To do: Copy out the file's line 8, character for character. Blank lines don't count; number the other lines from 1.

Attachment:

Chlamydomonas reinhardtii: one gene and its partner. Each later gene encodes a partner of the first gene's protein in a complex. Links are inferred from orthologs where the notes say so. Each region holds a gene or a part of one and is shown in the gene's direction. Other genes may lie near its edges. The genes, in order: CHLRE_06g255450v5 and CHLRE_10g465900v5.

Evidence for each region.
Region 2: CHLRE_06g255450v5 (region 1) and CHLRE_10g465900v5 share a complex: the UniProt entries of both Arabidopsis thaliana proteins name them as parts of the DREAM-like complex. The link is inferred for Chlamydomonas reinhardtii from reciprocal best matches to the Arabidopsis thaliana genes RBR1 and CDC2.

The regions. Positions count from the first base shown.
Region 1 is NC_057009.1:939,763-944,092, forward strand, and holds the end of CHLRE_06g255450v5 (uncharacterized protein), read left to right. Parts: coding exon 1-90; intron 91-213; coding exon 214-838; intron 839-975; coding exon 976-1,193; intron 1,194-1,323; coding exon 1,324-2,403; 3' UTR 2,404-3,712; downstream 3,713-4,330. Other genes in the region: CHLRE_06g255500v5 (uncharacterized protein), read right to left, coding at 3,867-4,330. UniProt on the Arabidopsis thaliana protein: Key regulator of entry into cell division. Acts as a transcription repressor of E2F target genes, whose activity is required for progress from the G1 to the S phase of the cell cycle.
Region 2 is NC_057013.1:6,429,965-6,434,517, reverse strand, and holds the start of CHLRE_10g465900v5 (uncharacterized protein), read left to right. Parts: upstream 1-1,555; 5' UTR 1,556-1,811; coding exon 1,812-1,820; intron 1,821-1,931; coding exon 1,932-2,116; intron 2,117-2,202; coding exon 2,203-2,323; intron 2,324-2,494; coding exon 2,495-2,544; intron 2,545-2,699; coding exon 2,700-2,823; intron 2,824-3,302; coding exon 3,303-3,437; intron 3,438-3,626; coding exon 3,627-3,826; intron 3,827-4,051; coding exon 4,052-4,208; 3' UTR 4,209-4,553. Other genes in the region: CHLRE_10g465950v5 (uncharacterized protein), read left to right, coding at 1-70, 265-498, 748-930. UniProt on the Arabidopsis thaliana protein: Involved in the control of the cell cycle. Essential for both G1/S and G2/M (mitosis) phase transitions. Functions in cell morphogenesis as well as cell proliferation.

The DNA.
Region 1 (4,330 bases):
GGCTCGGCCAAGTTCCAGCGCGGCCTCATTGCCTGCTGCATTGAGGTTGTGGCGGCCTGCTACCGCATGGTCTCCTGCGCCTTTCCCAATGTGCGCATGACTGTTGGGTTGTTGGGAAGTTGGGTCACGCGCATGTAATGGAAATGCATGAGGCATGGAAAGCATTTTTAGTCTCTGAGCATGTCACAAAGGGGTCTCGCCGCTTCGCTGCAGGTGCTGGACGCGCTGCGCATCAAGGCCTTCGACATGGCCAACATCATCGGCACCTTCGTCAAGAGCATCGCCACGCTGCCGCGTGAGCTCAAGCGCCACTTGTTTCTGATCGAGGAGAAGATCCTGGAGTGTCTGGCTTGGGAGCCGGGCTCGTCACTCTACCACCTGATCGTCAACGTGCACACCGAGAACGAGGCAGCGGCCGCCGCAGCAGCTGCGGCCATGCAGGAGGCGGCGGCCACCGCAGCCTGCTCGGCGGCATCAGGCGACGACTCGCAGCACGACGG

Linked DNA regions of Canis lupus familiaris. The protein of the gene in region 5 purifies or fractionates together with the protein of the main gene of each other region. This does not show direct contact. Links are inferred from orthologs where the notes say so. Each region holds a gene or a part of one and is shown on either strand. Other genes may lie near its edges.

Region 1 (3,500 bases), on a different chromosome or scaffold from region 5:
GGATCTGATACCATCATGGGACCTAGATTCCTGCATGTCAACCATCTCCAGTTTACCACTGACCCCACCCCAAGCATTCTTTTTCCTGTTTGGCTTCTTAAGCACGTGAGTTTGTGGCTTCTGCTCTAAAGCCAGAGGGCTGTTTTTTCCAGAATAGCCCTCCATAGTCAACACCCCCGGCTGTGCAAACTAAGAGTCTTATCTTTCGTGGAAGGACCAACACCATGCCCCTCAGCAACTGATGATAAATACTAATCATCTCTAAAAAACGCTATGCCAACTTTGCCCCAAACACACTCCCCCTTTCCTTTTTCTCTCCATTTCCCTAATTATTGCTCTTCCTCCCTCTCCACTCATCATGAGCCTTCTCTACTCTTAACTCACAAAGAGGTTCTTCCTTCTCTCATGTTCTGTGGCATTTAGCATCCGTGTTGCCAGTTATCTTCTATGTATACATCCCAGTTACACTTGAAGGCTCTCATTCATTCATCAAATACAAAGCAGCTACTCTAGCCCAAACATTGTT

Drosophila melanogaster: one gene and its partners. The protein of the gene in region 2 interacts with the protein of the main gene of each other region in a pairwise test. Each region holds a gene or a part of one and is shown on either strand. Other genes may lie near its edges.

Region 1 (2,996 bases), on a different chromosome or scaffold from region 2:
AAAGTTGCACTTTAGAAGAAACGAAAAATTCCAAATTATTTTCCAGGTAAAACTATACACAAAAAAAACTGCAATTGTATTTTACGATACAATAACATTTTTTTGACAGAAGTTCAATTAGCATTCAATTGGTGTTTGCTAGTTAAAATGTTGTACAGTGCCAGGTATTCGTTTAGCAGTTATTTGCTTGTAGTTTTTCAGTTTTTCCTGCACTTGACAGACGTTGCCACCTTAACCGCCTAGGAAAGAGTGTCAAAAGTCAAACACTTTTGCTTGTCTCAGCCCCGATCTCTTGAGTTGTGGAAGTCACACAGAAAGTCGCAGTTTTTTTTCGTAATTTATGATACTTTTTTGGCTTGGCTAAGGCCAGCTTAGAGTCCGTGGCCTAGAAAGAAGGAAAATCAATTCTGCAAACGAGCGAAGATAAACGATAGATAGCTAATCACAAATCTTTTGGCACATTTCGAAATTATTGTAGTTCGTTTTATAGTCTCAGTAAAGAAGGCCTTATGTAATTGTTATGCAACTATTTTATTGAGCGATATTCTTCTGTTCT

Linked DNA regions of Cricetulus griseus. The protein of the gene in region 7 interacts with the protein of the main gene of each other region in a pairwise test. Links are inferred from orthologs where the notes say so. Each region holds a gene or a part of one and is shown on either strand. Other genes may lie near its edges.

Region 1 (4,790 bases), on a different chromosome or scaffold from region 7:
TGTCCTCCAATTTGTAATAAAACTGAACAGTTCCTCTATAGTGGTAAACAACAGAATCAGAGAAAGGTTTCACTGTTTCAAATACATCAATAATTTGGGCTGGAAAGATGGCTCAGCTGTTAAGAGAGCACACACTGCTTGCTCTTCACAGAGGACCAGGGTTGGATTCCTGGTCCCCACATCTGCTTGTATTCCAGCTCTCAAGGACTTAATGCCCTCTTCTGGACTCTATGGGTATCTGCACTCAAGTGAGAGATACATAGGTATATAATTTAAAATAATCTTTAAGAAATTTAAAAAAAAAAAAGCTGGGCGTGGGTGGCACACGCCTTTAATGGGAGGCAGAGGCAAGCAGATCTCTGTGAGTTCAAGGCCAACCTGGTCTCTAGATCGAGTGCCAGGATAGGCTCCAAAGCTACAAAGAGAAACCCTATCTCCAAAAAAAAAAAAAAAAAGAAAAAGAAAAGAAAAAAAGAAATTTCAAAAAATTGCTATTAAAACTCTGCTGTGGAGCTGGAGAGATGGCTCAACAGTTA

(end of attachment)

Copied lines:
Region 1 (4,330 bases):